Last month, CPJ joined a two-day event at Columbia called "Scared Silent." CPJ Executive Director Joel Simon moderated the first panel about the consequences of the surge in violence. Everyone agreed that journalists are self-censoring, particularly on coverage of drug trafficking and corruption, and that many important stories are going unreported. Mexico's government has promised to make attacks on journalists a federal crime and Congress is expected to consider legislation in the weeks ahead.
See Joel Simon's comments about the meeting on the CPJ Blog.
|Protecting journalists in cyberspace|
|When Chinese journalist Shi Tao was sentenced in 2004 to 10 years in prison for sending pro-democracy information using his personal Yahoo! e-mail account, CPJ became concerned, along with other human rights organizations, about the responsibilities of communications and information companies. Shi's case became the catalyst for human rights groups, academics, socially responsible investors, and the communications and information industries to work together to establish a set of guidelines to protect and advance the rights of freedom of expression and privacy worldwide.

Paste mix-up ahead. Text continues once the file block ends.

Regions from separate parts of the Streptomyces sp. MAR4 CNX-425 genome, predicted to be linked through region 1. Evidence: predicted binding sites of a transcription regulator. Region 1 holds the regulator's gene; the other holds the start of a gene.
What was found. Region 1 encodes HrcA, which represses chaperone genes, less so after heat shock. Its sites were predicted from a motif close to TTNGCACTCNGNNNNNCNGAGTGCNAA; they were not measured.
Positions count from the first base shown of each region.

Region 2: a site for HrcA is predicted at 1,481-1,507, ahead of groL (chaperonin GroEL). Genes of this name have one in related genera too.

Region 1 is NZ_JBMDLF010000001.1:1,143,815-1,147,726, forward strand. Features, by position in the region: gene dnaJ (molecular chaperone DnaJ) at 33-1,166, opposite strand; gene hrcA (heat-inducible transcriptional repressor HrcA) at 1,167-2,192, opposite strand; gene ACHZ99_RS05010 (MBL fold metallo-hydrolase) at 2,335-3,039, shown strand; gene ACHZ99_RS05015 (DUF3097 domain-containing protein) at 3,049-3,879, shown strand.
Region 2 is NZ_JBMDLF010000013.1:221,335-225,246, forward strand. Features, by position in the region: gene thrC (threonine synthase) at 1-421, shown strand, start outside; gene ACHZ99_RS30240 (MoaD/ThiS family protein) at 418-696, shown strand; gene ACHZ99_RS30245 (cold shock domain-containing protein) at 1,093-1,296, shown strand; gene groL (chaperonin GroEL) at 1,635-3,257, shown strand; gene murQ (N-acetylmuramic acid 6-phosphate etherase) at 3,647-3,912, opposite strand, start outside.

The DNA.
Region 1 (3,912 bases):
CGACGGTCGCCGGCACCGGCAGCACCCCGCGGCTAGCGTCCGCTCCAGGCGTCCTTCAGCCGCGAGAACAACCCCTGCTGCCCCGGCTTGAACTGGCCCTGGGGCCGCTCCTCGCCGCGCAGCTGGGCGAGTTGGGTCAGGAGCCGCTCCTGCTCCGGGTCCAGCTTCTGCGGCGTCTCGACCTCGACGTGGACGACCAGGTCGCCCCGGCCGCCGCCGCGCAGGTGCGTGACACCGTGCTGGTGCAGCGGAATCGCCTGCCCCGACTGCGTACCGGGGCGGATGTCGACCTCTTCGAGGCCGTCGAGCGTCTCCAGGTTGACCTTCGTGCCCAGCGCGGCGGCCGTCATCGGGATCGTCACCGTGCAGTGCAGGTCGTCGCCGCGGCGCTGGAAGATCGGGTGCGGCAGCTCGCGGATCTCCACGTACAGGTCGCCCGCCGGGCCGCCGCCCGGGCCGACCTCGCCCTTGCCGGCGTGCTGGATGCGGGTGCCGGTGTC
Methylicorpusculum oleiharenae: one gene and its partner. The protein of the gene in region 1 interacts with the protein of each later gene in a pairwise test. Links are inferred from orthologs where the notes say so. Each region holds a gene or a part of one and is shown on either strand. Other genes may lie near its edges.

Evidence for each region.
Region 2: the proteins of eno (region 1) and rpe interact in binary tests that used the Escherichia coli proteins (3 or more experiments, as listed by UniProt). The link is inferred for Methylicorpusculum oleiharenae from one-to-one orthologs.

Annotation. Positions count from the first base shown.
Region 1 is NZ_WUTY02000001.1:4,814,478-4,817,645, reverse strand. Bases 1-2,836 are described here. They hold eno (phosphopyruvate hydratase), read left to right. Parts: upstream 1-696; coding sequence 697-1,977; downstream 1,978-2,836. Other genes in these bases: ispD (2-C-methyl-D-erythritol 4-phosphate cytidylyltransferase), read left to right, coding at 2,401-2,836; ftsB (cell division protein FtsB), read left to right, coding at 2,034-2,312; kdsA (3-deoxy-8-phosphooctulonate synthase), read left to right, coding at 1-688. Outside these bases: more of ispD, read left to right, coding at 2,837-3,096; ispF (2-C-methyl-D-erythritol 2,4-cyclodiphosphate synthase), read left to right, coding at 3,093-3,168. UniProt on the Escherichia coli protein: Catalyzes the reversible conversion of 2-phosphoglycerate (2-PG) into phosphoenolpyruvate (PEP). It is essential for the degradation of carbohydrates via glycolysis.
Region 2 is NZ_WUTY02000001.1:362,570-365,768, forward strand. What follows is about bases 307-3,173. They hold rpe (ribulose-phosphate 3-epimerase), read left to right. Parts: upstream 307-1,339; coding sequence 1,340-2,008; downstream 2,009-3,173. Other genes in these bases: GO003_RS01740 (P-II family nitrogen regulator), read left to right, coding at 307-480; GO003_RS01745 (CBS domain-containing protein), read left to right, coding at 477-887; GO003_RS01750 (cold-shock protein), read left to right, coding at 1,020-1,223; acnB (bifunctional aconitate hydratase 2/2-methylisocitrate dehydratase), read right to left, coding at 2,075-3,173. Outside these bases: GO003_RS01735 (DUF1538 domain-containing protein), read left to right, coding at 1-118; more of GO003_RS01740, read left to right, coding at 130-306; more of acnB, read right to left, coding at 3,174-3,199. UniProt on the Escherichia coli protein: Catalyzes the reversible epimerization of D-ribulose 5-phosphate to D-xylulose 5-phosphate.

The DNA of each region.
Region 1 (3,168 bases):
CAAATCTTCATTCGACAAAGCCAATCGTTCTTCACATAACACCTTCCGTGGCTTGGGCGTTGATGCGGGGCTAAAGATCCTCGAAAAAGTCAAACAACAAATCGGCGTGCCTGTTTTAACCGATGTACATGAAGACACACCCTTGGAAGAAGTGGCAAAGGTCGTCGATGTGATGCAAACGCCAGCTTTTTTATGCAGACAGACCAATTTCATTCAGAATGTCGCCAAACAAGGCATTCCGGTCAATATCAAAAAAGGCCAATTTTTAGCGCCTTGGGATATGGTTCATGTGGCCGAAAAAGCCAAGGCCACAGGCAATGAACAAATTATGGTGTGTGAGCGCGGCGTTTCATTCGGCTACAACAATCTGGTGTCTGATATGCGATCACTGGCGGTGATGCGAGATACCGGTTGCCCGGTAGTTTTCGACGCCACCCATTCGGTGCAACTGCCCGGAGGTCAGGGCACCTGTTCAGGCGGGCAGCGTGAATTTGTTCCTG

To that end, CPJ was proud to be a part of the Global Network Initiative launched last month. CPJ joined a coalition of Internet companies, including Yahoo!, Microsoft, and Google, as well as academics, investors, and other human rights groups, to draw up a set of principles, or guidelines to protect privacy and free expression. Companies in the communication and information industries that sign on commit to following these guidelines when doing business in countries that monitor or censor the press.